• Place over medium-high heat. As soon as the sugar starts to melt, decrease the heat to low. Keep cooking until all the sugar has dissolved and turned amber. Lower the heat even further if the sugar is changing color too quickly. Tip: It’s best not to stir the sugar until it has almost completely melted. Carefully shake the saucepan instead, if needed, to even out the sugar layer. When there are just a few undissolved sugar crystals left, you can gently push them towards the melted sugar with a heatproof spatula.
  • Remove from the heat and keeping the saucepan far from you, add the hot heavy cream in 3-4 additions, stirring immediately with a heatproof spatula. The extremely hot caramel will bubble up so please be very careful. Tip: Make sure the heavy cream is hot and add it very slowly to prevent lumps from forming. If you do end up with lumps, place over very low heat and keep stirring until the caramel is smooth again.
  • Let it cool down slightly (1-2 minutes) then squeeze the gelatin sheets to get rid of excess water and add to the caramel sauce. Stir until fully combined.
  • Add the cooked apples and stir to fully coat them with caramel sauce.
  • Divide evenly between 6 cavities (6.5 cm/2.6 inches) of a large semi sphere silicone mold. Use a large spoon to press the apples down and smooth the surface after filling. Tip: Place the silicone mold on a baking sheet so it’s easy to move around.
  • Cool down at room temperature then cover and freeze on a flat surface for at least 3 hours (or until firm enough to unmold).
  • Sablé Breton
  • Whisk together the flour, baking powder, cinnamon and salt in a small bowl. Set aside.
  • In a medium-sized bowl, whisk together the egg yolks and sugars (white and brown) until lightened in color (about 2 minutes).
  • Add the softened butter to the egg yolk mixture and whisk until combined. You can mix with a spoon (or a spatula) if you prefer. Make sure the butter has softened enough by pressing it with a spoon before adding it to the egg yolk mixture. If it isn’t, you can heat it in the microwave to soften it faster but be careful not to melt it. Heat it in very short increments and stir every time so it warms up evenly.
  • Add the flour mixture and mix just until combined. Stop mixing as soon as you no longer see streaks of flour. The mixture will look very dry initially but will come together as you keep mixing it.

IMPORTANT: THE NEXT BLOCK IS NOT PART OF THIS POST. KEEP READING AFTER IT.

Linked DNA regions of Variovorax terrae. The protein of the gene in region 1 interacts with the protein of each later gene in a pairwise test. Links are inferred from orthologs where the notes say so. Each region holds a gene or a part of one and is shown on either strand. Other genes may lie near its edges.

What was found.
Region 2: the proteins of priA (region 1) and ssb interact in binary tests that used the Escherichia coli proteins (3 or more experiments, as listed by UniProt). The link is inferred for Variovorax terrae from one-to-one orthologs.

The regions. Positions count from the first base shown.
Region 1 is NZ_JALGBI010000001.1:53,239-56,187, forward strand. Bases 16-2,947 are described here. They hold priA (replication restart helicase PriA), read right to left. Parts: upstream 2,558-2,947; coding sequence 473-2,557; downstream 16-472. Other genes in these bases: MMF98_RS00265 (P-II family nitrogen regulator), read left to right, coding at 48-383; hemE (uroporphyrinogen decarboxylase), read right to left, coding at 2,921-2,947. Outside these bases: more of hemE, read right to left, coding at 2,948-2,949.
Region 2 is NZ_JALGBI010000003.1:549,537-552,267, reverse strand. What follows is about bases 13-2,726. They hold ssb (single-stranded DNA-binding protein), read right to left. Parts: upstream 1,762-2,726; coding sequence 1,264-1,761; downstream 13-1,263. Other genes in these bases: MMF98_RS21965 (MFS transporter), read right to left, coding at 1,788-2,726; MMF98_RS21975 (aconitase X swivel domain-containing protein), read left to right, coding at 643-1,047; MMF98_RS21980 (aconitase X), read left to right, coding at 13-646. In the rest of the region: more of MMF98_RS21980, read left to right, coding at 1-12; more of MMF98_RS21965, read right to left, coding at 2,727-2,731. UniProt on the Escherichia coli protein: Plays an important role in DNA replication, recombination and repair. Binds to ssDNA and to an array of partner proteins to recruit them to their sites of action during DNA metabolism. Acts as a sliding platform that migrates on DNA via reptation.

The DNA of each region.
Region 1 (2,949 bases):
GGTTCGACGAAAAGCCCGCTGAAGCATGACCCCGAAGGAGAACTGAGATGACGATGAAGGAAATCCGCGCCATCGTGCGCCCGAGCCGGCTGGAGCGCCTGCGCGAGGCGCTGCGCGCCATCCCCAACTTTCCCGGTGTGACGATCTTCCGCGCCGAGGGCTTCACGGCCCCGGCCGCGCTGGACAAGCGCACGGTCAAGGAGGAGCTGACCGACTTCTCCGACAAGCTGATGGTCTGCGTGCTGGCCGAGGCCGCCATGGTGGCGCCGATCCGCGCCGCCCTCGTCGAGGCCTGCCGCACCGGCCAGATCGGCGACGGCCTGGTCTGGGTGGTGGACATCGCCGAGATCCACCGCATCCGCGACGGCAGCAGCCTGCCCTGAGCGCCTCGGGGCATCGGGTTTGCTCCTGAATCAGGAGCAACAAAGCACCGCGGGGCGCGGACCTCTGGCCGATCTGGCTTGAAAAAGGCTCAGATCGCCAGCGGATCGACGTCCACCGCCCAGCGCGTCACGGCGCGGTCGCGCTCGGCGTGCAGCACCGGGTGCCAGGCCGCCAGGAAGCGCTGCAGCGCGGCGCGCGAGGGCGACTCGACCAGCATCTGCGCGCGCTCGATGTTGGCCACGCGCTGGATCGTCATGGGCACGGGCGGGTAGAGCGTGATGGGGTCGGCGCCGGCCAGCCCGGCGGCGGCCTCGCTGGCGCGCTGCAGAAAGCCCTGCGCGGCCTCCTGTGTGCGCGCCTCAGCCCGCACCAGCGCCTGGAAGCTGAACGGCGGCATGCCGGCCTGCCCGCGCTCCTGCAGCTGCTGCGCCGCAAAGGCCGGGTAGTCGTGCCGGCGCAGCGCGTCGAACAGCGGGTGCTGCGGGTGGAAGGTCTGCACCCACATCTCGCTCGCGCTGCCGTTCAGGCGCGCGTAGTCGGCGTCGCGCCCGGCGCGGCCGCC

• Roll out the dough between two sheets of parchment paper to a thickness of about 6 mm (1/4 inch). Chill for about 1 hour or until firm enough to handle.
  • Line a baking sheet with parchment paper. Using a cookie cutter about 6.3 cm/2.5 inches (or slightly smaller than the molds used for the apples), cut at least 6 circles. Tip: The cookies will spread during baking so it’s best to make them slightly smaller than the desired size.
  • Transfer to prepared baking sheet and chill once more while you preheat the oven to 180°C (356°F), conventional setting. Bake in the middle of the oven for about 10 minutes or until the edges are slightly darker and firm.
  • Cool down slightly then transfer to a wire rack to cool down completely at room temperature.
  • To assemble the tartlets: Unmold the apple domes about two hours before serving and place on the cookies. Thaw in the fridge then decorate with whipped cream or serve with ice cream, if desired. Enjoy! The longer you keep the assembled tartlets in the fridge, the softer the cookie becomes. Depending on your preference, you can assemble the dessert several hours ahead of time (for a soft base) or just enough to thaw the apple dome (for a crunchier base).

Notes

  • Apples: The apples should be cut into 1/2 cm (0.2 inch) pieces. The choice of apples used will depend on availability in your country and your preference. The main thing to look out for when choosing apples is that they keep their shape when cooked and don’t become mushy. Depending on the sweetness you are looking for, you can use sweet apples or a combination of sweet and tangy apples. Some examples of apples suitable for cooking are: Granny Smith, Honeycrisp, Golden Delicious, Gala, Pink Lady, Braeburn.
  • Heavy cream: If you have a microwave, the best thing to do is to have the cold cream ready in a microwavable cup. Heat it just before the caramel reaches the desired color so that it is still hot when poured over the caramel (step 6, caramel apples).
  • Sablé Breton: You’ll have some leftover dough. You can gather the scraps and roll out the dough again. It is enough for about 11 cookies in total. Chill again if needed until firm before cutting shapes and baking.
  • Butter: For optimal results, use European style butter (82% fat) for the sablé Breton cookies.
  • Brown sugar: The sablé Breton is generally sweetened with white granulated sugar. I chose to use a combination of white sugar and brown sugar which pairs nicely with the apples. But you can easily replace the brown sugar with white sugar for a crispier cookie (so use a total of 75 g/2.6 oz. white sugar).
  • Assembling the domes: I decorated the tartlets like Amandine Cooking by simply piping dots of whipped cream around the dome using a small round tip. If you’d rather skip the piping and you’d like the cookies to be the same size as the domes, you have a few options: 1) Make the cookies even smaller to account for spreading, about 5.5 cm (2.2 inches). 2) Trim them after baking by using a cookie cutter the size of the dome. 3) Bake them in molds if you have enough so that they don’t spread.
  • Cup measurements: Please note that these measurements are approximate. For best results, I’d recommend weighing the ingredients.
  • Adapted from Christophe Michalak’s tarte tatin found on C’est ma fournée.